MVC (Model-View-Controller) introduction simplified

Posted By Thaylin on November 4, 2009

It recently came to my attention that while working alone I have lost a bit of the ability to explain programming patterns. It’s not that I’ve forgotten about them, as I use variations of them in everyday work, but I’ve just lost touch with the ability to easily explain the workings of them.

So what better way to refresh myself than to publish some tutorials on them!

Looking through the web I’ve noticed there’s not to many just simplified and easy to understand explanations of MVC, how it really works, and why would one even want to use that as opposed to just coding willy nilly.

I’ll spare you the history of MVC and just send you to the wiki page instead to read for yourself if you want : MVC Wiki

Basically it works like this:

Model - Holds the data and business logic. This item in the triage is what is considered “loosely coupled“, meaning that it knows nothing about the controller or the view. It just sits there doing it’s thing and when something is changed it let’s anyone that may be listening know that something has been changed. In actionscript you would extend the EventDispatcher class. This way it has the ability to dispatch events when updated. It would look something like the code below.

?View Code ACTIONSCRIPT
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package info.thaylin.model
{
	import flash.events.Event;
	import flash.events.EventDispatcher;
	/**
	 *
	 * @author Thaylin Burns
	 * Stores data and when changed, dispatches events
	 */
	public class Model extends EventDispatcher
	{
		public static const SOME_DATA_CHANGED:String = 'someDataChanged'
		private var _someData:String = '';	
 
		public function Model()
		{
		}
		public function set someData(value:String):void
		{
			_someData = value;
			dispatchEvent( new Event( SOME_DATA_CHANGED ) );
		}
		public function get someData():String
		{
			return _someData;
		}
	}
}

The class above is a very simple Model that just stores a variable “_someData” and has a setter to alert anything listening that the data has changed. There may be other things that need to be done in this level like string manipulation or any other business logic that could occur. All of that should be generally stored in this class.

View – The view is just basically that, the visual part of something. The Graphical User Interface by which a user can interact with your application. This could be buttons, textfields, or various other things. It just contains these elements and no real functionality. That is left to the controller which it is “tightly coupled” to. Below is an example of what you may have as a view to maybe interact with our model from above.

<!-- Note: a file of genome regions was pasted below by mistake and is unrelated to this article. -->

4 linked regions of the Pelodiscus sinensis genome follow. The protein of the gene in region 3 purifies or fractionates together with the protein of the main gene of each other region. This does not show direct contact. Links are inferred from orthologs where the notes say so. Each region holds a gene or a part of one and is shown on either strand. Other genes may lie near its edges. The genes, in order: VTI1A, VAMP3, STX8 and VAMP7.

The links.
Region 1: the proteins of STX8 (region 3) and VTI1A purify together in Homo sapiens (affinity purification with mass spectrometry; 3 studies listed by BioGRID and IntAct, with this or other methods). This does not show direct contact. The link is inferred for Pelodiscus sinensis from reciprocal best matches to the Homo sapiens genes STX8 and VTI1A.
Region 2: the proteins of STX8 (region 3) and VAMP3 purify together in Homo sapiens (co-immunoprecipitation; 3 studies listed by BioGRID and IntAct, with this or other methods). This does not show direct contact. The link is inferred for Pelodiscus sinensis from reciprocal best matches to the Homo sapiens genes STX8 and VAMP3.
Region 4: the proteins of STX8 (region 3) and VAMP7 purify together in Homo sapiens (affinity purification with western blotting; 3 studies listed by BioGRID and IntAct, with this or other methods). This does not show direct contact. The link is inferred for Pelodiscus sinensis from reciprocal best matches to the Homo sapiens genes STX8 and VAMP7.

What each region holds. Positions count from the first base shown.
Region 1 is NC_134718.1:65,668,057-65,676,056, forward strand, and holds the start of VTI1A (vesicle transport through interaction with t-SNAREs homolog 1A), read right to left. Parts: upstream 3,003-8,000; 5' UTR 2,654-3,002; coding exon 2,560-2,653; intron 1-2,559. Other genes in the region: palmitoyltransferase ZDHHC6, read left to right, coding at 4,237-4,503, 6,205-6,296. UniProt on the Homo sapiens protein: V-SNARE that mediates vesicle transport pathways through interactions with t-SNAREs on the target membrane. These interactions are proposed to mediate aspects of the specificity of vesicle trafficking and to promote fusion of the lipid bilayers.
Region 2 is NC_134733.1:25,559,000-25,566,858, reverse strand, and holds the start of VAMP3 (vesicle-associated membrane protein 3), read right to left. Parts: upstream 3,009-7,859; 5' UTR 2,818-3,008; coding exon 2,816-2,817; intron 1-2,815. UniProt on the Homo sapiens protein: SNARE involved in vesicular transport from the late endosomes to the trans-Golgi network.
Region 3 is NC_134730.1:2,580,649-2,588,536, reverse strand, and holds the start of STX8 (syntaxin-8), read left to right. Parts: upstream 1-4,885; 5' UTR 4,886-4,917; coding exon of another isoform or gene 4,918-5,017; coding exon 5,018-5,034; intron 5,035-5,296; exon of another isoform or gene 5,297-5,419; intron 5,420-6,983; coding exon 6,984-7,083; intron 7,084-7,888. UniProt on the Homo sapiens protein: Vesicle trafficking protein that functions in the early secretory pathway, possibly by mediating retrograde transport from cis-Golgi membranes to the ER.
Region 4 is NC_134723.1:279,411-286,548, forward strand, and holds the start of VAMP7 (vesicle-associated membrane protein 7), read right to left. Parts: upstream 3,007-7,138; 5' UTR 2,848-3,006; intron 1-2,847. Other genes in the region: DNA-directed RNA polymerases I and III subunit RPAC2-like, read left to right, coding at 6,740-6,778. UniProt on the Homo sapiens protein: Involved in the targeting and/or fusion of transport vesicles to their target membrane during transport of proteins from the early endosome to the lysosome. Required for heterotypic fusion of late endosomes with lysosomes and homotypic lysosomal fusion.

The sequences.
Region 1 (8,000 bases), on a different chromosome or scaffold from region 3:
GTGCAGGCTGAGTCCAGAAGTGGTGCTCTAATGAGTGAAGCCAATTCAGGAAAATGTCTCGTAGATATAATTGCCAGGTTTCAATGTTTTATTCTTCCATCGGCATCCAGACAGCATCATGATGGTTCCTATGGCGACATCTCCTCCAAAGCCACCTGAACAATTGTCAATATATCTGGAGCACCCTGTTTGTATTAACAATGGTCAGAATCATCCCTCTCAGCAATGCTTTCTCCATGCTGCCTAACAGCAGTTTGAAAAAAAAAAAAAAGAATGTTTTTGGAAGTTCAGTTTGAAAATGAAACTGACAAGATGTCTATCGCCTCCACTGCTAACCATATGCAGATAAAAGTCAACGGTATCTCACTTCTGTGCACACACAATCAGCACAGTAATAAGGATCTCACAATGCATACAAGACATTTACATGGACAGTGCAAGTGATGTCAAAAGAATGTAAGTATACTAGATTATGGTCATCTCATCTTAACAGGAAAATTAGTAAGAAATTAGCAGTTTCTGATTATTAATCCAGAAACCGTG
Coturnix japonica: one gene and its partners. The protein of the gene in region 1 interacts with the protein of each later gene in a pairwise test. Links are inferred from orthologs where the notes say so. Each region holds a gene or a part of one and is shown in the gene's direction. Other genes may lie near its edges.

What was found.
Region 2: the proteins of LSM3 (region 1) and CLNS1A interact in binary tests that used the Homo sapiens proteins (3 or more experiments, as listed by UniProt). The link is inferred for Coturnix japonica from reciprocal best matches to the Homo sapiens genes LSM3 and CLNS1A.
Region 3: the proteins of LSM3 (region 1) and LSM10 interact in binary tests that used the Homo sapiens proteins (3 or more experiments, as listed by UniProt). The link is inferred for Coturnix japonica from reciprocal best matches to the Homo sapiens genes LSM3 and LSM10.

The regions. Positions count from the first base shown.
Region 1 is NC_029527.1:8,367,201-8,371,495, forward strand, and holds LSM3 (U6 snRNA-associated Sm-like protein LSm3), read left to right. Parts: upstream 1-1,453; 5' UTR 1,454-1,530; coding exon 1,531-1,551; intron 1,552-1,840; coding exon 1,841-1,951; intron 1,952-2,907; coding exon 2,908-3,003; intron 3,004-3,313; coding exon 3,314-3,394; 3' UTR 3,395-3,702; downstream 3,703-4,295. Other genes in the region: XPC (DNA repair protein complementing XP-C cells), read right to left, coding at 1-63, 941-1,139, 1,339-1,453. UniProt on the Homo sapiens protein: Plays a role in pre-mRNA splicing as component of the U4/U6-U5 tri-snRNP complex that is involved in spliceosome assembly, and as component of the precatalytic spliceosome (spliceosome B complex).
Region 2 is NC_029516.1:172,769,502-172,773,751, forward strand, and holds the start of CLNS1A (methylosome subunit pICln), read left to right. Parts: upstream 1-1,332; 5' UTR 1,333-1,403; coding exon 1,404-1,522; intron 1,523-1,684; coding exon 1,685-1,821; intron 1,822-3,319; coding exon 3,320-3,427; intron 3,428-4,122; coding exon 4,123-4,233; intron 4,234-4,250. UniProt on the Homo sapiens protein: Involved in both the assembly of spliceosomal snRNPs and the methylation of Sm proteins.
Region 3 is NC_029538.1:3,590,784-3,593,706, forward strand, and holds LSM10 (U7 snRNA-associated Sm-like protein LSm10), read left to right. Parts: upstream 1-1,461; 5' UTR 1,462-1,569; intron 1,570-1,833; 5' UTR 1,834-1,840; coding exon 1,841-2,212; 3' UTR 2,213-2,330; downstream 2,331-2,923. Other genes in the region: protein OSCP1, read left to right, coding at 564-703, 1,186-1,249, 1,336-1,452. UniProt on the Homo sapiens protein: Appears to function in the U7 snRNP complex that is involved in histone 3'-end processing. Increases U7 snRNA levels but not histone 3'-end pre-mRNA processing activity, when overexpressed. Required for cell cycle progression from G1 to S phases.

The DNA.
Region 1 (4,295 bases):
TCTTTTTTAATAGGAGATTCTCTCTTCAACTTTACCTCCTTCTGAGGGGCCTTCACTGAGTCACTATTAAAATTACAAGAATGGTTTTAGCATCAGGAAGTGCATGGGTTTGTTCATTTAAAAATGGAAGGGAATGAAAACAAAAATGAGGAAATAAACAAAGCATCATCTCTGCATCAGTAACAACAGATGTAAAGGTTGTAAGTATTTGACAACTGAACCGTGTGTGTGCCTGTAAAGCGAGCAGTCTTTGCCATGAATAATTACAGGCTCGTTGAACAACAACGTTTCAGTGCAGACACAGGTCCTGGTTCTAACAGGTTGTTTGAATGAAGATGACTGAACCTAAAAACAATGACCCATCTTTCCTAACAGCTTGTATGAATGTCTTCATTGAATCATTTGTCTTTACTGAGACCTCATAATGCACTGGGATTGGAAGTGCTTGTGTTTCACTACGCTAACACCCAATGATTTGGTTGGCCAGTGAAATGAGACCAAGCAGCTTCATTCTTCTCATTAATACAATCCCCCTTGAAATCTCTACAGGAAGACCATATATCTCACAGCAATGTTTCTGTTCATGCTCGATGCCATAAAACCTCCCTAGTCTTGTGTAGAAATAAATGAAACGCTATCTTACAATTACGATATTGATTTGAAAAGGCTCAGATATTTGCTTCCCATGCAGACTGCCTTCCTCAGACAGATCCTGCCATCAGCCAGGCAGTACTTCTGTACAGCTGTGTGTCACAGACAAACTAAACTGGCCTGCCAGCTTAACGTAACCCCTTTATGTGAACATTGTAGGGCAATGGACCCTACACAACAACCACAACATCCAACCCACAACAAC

?View Code ACTIONSCRIPT
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package info.thaylin.view
{
	import flash.display.Sprite;
	import flash.events.MouseEvent;
	import flash.text.TextField;
	import flash.text.TextFieldType;
 
	import info.thaylin.controller.Controller;
	import info.thaylin.model.Model;
	/**
	 *
	 * @author thaybur
	 * Contains the visual elements the user interacts with. There generally shouldn't
	 * be any functionality that resides within this part of our triage.
	 *
	 */
	public class View extends Sprite
	{
		public var nameInput:TextField = new TextField();
		public var addressInput:TextField = new TextField();
		public var textContainer:TextField = new TextField();
		public var submitButton:Sprite = new Sprite();
 
		private var model:Model;
		private var controller:Controller;
 
		public function View(model:Model)
		{
			this.model = model;
			controller = new Controller(this, model);
			init();
		}
		private function init():void
		{
			nameInput.type = TextFieldType.INPUT;
			nameInput.background = nameInput.border = true;
			nameInput.width = 200;
			nameInput.height = 20;
			addChild(nameInput)
 
			addressInput.type = TextFieldType.INPUT;
			addressInput.background = addressInput.border = true;
			addressInput.width = 200;
			addressInput.height = 20;
			addressInput.y = 30;
			addChild(addressInput);
 
			submitButton.graphics.beginFill(0xCCCCCC);
			submitButton.graphics.drawRect(0,0,100, 20);
			submitButton.graphics.endFill();
			submitButton.addEventListener(MouseEvent.CLICK, submitButton_clickHandler);
			submitButton.buttonMode = true;
			submitButton.y = 60
			addChild(submitButton)
 
			textContainer.type = TextFieldType.INPUT;
			textContainer.background = true;
			textContainer.selectable = false;
			textContainer.width = 200;
			textContainer.height = 100;
			textContainer.y = 90;
			addChild(textContainer)
		}
		private function submitButton_clickHandler(event:MouseEvent):void
		{
			dispatchEvent(new Event('submitButtonClick'))
		}
	}
}

You’ll notice here that we’re passing a reference of the model to the constructor of our View class. This is then passed to the controller along with a reference of our view as “this”. So the model is created in our main class along with our view. We then pass the model to the view and if there’s any default values within the model you might set them at this point in your view. But basically, you see, this view contains no functional methods. We do, however, set a callback  for a mouse click event on line 51. That tells our view to dispatch an event of “submitButtonClick” which our controller will be listening for.

Controller - The controller contains the methods in which you will change your view or model. It handles any real functionality, as in the mouse click event set in our view. Here is our controller.

?View Code ACTIONSCRIPT
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package info.thaylin.controller
{
	import flash.events.Event;
	import flash.events.MouseEvent;
 
	import info.thaylin.model.Model;
	import info.thaylin.view.View;
 
	public class Controller
	{
		private var model:Model;
		private var view:View;
		public function Controller(view:View, model:Model)
		{
			this.view = view;
			view.addEventListener('submitButtonClick', submitButton_clickHandler)
			this.model = model;
			this.model.addEventListener(Model.SOME_DATA_CHANGED, model_changeHandler);
		}
		public function submitButton_clickHandler(event:MouseEvent):void
		{
			if(view.addressInput.text && view.nameInput.text)
				this.model.someData = view.nameInput.text + '\n' + view.addressInput.text
		}
		private function model_changeHandler(event:Event):void
		{
			view.nameInput.text = view.addressInput.text = ''
			view.textContainer.text = this.model.someData;
		}
 
	}
}

So here you can see we’ve got our controller that gets passed the reference to the view that it’s tightly coupled with and the model. We add an event listener to the model to inform us of when any change has happened and we perform our view changes in that method (model_changeHandler). For instance here we first have a handler for the “submitButtonClick” that is dispatched from the view. This checks if our view’s addressInput.text and nameInput.text values contain something. If so, we set our model’s data to the name text and address text on a separate line.